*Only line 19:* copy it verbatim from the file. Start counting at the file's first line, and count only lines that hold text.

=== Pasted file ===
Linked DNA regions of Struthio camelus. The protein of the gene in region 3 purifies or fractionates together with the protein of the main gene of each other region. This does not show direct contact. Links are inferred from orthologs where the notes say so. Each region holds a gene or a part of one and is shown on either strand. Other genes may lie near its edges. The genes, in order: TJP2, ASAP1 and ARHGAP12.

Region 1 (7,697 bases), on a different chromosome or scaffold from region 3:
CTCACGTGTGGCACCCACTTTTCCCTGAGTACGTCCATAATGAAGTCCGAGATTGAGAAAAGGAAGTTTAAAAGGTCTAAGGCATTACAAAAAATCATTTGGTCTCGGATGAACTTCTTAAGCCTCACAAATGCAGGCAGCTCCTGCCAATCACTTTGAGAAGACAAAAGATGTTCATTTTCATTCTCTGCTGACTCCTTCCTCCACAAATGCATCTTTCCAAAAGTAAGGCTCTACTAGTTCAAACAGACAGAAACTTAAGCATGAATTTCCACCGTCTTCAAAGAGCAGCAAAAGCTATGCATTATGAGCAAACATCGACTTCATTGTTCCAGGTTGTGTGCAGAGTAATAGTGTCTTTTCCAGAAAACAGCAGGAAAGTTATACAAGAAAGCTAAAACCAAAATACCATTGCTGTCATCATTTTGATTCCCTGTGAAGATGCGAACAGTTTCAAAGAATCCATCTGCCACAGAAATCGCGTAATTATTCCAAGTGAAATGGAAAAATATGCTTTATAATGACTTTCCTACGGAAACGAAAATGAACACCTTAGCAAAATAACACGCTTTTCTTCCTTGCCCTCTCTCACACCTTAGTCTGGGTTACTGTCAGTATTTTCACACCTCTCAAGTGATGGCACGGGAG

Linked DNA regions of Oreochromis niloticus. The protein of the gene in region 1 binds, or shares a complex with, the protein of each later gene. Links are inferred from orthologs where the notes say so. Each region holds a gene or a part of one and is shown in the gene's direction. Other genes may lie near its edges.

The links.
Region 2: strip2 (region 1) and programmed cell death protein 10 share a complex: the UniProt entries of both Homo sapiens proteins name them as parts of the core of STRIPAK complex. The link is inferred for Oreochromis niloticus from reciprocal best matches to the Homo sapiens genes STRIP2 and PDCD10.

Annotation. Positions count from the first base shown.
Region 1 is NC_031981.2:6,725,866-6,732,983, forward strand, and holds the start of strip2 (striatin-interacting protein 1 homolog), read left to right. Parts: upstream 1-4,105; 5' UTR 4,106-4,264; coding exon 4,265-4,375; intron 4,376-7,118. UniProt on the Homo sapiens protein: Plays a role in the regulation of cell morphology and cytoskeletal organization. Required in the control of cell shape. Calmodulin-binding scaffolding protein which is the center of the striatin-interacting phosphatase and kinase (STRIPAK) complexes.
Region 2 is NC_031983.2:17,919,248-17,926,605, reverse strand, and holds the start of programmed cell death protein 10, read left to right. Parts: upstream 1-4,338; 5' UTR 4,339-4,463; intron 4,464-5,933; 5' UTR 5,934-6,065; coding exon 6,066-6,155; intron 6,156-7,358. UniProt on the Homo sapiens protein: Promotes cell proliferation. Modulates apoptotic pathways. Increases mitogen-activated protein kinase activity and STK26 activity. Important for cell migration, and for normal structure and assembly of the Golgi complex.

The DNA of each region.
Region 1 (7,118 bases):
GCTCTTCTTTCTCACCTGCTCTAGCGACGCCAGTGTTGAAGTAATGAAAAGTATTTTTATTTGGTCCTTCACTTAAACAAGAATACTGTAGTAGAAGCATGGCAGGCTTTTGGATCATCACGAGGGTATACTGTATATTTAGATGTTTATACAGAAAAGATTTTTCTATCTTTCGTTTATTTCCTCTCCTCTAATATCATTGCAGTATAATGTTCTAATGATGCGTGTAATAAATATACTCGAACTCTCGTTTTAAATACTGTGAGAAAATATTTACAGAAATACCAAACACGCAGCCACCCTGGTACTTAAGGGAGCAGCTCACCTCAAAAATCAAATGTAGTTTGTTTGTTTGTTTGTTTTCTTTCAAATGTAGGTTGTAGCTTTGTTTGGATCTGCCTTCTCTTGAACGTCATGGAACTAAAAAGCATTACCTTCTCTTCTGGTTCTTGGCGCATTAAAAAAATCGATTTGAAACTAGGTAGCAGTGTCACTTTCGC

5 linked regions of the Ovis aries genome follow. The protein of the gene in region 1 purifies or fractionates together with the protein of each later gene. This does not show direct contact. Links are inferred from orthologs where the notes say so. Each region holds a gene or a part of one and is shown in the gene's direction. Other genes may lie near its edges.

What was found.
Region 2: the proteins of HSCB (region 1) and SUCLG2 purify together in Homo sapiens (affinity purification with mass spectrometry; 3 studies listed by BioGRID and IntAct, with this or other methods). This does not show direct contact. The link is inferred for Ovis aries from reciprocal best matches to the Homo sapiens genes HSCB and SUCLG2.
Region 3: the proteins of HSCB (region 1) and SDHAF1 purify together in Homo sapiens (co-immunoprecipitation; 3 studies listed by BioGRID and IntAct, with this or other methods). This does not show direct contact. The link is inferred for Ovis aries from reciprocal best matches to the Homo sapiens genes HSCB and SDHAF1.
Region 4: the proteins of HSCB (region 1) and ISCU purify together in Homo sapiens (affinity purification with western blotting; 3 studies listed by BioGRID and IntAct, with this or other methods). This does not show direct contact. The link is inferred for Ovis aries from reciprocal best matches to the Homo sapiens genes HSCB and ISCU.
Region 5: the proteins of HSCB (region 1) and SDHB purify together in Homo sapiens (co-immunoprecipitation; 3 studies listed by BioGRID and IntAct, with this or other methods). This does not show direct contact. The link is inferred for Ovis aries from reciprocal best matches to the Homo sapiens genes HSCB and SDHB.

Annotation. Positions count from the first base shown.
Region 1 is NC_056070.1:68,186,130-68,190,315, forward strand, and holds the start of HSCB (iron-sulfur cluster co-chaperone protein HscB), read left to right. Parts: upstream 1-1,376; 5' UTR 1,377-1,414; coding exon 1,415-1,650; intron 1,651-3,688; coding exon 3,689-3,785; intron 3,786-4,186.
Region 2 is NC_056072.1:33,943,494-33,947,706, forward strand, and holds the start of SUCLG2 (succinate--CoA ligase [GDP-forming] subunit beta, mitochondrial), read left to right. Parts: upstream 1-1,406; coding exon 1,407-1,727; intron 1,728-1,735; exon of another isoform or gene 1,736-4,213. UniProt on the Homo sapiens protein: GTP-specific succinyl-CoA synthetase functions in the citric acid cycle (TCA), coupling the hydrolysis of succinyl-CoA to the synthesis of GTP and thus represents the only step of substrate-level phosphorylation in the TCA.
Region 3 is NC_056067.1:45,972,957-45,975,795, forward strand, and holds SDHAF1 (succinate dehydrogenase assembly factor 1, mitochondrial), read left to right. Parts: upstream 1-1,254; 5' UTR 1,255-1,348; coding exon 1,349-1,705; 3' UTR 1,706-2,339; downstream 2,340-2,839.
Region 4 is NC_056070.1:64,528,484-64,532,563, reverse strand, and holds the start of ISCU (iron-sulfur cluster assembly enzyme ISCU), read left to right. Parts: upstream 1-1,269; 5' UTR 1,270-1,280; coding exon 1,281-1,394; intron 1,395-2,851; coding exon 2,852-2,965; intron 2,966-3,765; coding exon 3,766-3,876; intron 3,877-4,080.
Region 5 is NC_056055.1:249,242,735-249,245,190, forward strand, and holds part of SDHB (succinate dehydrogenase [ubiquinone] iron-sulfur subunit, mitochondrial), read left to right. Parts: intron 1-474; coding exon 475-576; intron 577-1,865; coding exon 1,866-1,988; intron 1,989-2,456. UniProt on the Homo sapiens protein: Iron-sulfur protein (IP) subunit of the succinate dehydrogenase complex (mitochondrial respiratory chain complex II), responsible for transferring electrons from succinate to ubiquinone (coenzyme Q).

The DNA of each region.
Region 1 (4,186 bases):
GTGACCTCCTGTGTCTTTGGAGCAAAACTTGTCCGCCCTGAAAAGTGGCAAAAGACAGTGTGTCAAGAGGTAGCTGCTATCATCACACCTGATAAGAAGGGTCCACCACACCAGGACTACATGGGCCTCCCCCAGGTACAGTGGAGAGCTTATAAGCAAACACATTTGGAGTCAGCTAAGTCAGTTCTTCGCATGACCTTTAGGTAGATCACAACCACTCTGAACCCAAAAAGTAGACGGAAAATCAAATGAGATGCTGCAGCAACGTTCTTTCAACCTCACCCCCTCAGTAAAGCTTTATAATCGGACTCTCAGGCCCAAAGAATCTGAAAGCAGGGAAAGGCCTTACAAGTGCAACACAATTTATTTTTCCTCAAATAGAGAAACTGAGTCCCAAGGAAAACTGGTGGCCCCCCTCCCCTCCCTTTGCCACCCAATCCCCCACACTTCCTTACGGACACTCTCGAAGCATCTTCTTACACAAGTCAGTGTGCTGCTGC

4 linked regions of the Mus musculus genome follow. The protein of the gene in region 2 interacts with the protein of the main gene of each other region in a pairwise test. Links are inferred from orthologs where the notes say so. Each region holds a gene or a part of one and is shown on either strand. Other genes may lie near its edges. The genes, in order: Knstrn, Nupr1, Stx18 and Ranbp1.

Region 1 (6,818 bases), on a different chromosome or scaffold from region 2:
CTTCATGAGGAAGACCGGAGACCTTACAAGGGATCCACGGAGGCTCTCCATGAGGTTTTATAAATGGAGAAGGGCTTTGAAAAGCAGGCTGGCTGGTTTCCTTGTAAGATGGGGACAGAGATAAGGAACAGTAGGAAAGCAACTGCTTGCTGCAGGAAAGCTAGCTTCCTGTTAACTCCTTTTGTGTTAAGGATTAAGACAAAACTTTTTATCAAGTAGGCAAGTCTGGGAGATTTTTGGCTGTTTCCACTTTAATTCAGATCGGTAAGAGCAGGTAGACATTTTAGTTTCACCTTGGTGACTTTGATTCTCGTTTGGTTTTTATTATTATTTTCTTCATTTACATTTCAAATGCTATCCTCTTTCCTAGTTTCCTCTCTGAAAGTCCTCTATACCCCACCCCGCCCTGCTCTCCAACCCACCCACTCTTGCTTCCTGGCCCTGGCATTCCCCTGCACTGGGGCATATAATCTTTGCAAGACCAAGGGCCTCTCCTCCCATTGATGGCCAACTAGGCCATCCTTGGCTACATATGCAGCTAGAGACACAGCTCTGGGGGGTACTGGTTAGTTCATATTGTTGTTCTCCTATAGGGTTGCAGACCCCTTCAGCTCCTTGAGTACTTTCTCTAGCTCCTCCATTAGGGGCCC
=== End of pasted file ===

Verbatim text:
Annotation. Positions count from the first base shown.